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Foresters offer reminder: Foliage season marks start of fire season

State forestry officials are reminding Tennesseans that mid-October marks the start of forest fire season. During official fire season, Oct. 15 through May 15, state law requires citizens to obtain a burning permit before conducting any open, outdoor burning.
Activities requiring a burning permit include unconfined outdoor burning of brush and leaves, untreated wood waste and burning to clear land. Burning permits are free of charge. Residents can apply for burning permits online or by calling their local Division of Forestry office between the hours of 8 a.m. and 4:30 p.m., Monday through Friday. Forestry offices are listed in local phone directores under state government, or can be found by visiting www.burnsafetn.org. The website also includes tips for safe debris burning and provide access to the online permitting system. Permit holders should also check for other restrictions in their locale.
“The burning permit system is a very important wildfire prevention tool,” said state forester Steve Scott. “Getting a burning permit is more than just a requirement of state law. It serves as a useful way for us to communicate with citizens about how, when and where it is safe to burn.”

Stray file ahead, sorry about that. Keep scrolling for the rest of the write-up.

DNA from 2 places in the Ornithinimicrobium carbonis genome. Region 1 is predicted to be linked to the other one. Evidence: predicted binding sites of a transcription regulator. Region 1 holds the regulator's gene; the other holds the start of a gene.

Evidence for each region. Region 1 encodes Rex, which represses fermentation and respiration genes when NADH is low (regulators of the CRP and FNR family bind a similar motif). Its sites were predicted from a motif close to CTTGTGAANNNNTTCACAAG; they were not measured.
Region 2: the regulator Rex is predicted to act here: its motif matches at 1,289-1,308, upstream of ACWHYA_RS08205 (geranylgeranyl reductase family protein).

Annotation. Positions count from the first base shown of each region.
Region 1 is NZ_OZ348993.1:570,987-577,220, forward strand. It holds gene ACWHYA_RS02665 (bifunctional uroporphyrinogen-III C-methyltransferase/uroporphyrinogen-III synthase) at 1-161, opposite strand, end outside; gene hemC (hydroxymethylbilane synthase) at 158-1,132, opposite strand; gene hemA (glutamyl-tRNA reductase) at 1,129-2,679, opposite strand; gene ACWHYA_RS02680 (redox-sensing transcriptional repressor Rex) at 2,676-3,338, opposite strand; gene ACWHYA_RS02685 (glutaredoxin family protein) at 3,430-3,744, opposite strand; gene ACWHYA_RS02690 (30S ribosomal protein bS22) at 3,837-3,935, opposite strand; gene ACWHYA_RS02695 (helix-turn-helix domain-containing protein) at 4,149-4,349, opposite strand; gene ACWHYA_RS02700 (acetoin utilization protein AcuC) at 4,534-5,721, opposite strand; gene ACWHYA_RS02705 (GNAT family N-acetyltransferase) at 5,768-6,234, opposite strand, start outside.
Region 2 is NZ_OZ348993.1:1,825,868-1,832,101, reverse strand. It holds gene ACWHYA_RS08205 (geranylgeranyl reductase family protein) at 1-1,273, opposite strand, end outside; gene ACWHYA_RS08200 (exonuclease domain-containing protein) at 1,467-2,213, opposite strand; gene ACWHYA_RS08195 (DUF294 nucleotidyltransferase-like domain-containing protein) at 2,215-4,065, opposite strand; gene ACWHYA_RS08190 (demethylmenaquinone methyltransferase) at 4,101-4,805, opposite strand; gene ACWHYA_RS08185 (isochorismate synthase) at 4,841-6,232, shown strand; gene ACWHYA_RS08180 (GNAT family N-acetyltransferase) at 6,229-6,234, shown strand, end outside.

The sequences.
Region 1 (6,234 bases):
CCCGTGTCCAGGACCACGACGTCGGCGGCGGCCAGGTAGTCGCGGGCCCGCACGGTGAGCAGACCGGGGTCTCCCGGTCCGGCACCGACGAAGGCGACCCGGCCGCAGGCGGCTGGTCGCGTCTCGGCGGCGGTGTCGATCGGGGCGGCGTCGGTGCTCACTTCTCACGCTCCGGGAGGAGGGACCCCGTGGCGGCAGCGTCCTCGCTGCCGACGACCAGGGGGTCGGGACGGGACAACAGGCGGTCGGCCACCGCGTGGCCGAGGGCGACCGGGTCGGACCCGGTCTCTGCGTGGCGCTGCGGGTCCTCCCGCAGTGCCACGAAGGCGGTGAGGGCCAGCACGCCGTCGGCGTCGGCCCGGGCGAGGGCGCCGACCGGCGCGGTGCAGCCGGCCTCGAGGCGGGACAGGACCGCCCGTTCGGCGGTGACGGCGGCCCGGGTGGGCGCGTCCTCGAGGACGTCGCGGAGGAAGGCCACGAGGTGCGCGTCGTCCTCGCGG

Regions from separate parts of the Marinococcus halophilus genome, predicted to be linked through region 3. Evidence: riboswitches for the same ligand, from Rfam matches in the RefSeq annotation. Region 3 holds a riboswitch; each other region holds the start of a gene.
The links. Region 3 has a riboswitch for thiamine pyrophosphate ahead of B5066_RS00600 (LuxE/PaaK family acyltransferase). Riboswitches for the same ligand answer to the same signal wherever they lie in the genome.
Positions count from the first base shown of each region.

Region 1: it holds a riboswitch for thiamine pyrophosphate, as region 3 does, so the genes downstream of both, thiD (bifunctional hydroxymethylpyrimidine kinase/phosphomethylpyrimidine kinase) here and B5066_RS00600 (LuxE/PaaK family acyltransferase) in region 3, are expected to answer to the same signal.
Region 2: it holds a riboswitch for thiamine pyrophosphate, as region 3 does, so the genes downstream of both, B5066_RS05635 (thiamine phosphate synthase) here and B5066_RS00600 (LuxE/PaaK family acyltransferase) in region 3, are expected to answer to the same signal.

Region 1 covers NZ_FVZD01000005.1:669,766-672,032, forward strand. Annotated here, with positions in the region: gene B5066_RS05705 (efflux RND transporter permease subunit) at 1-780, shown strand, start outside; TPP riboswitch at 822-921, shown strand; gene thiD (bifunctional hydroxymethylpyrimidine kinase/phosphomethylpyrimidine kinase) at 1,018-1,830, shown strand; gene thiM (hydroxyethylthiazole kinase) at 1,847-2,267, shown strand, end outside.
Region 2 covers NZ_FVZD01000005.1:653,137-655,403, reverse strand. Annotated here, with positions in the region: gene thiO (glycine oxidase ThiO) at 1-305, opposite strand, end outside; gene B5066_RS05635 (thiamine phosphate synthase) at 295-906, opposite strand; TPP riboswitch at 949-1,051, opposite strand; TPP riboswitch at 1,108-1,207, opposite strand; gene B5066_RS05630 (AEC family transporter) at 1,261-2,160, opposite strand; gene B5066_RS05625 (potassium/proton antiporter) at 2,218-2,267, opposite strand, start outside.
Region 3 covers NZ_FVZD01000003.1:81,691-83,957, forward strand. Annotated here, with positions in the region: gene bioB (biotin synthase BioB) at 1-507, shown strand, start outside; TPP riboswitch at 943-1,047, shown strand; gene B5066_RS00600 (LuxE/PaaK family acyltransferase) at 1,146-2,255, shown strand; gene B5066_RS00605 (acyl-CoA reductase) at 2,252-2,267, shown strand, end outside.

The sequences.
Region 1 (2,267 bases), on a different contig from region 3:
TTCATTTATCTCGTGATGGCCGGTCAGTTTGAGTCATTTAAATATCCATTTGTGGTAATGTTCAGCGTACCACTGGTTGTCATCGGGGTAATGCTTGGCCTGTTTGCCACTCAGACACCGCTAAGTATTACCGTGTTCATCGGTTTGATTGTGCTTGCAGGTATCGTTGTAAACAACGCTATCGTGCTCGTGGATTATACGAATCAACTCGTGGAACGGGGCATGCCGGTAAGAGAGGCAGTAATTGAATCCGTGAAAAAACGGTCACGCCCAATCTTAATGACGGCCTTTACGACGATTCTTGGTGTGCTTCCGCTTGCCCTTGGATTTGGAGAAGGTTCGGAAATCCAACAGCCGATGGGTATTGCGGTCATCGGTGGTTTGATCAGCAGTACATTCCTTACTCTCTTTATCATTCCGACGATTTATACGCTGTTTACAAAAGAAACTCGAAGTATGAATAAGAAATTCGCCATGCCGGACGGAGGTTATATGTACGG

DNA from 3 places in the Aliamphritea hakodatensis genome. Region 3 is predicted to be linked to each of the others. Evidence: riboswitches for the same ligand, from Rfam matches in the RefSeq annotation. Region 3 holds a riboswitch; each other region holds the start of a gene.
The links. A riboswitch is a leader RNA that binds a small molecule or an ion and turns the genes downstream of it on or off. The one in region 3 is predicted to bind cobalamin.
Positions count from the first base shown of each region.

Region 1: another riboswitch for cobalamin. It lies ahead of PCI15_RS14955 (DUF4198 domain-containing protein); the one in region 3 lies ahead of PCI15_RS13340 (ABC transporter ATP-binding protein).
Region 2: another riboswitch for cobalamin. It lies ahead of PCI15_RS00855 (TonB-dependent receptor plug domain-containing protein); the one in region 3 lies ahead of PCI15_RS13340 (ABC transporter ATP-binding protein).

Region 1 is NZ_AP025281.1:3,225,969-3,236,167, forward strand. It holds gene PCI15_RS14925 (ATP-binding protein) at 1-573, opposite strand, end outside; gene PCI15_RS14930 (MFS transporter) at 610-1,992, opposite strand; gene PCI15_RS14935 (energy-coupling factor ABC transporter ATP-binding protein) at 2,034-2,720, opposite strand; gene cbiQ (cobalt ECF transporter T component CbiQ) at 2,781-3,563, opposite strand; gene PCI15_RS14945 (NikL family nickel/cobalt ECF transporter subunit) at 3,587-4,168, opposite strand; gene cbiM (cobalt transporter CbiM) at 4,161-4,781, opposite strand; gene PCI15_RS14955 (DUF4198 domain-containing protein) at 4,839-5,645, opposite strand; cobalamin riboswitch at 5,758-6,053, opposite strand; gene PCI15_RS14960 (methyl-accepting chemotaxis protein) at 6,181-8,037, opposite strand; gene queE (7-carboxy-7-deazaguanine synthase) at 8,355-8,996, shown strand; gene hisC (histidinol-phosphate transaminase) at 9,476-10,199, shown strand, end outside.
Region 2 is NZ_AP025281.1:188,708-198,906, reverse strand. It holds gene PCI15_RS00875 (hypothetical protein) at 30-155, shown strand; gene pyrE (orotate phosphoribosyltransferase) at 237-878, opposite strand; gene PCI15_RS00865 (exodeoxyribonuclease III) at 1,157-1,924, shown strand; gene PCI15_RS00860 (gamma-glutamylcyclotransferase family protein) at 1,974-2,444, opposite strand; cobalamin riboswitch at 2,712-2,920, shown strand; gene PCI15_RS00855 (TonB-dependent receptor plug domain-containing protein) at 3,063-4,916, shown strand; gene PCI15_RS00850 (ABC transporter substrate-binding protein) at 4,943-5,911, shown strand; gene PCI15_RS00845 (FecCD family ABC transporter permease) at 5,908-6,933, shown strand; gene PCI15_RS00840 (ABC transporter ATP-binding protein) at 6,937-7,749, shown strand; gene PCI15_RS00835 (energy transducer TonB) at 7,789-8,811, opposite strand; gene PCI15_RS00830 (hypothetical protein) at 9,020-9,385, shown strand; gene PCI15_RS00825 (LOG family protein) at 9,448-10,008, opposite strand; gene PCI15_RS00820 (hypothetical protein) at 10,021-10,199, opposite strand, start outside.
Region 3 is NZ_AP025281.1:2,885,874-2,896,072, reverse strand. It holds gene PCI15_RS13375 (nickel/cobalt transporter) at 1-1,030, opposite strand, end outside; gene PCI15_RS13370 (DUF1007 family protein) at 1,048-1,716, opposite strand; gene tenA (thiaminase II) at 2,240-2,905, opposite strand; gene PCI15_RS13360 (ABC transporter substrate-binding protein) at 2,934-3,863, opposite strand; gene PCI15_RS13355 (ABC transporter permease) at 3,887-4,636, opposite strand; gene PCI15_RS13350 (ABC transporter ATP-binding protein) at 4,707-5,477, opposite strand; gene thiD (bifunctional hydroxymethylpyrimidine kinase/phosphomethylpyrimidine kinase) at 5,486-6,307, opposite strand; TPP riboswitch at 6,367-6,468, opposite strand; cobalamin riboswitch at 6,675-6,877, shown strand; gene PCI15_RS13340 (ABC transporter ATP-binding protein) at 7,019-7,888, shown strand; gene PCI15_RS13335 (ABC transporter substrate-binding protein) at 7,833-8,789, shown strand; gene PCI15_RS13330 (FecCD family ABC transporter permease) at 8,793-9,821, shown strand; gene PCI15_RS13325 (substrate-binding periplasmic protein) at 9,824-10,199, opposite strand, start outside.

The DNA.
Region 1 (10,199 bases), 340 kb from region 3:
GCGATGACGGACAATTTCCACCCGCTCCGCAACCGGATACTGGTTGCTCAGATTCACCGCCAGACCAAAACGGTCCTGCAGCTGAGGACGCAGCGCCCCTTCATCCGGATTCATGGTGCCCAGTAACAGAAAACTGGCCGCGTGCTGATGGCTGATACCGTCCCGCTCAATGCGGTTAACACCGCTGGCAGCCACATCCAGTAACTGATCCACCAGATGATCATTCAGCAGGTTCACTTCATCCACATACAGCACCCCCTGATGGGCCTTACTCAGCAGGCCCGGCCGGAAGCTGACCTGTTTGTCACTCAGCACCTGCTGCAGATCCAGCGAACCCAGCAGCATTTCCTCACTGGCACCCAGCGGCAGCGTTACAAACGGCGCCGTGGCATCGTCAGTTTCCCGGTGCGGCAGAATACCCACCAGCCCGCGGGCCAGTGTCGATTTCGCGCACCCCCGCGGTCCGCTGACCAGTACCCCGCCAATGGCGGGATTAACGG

Online permits will only be available for small scale burning of leaf and/or brush piles measuring less than 8 feet by 8 feet in dimensions. These permits can be obtained on days that burn permits are being issued, including after-work hours and through the weekend, by going to www.burnsafetn.org.
No outside burning is allowed in Carter County between May 1 and Sept. 30.
Persons in Carter County seeking a burn permit can call 753-2851. Burning permits are available Monday through Friday from 8 a.m. to 4:30 p.m., except on holidays. Permits may be obtained in advance for weekends and holidays.
Earlier this year, the Division of Forestry deployed 51 new “pumper units” statewide. The units consist of a pick-up mounted tank, pump and sprayer capable of dispensing water or foam. The new equipment is used in wildland firefighting but is particularly beneficial in areas where homes and other structures are near wooded or grassy areas.
So far this year, more than 1,900 fires have burned an estimated 29,300 acres in Tennessee. Escaped debris burns are the leading cause of fire; however, 35 percent of the fires this year are due to arson, which is a class C felony punishable by three to 15 years in prison and up to a $10,000 fine. Anyone with information about suspected arson activity should call the state Fire Marshal’s Arson Hotline toll-free at 1-800-762-3017.
Homeowners living in forested communities can take steps to protect themselves and their property. Keeping gutters and rooftops free of debris, maintaining at least two to five feet of none flammable material next to the foundation of the home and clearing away flammable brush at least 30 feet from the house are just a few simple examples of what homeowners can do.
Burning without a permit is a Class C misdemeanor punishable by up to 30 days in jail and/or a fine not to exceed $50.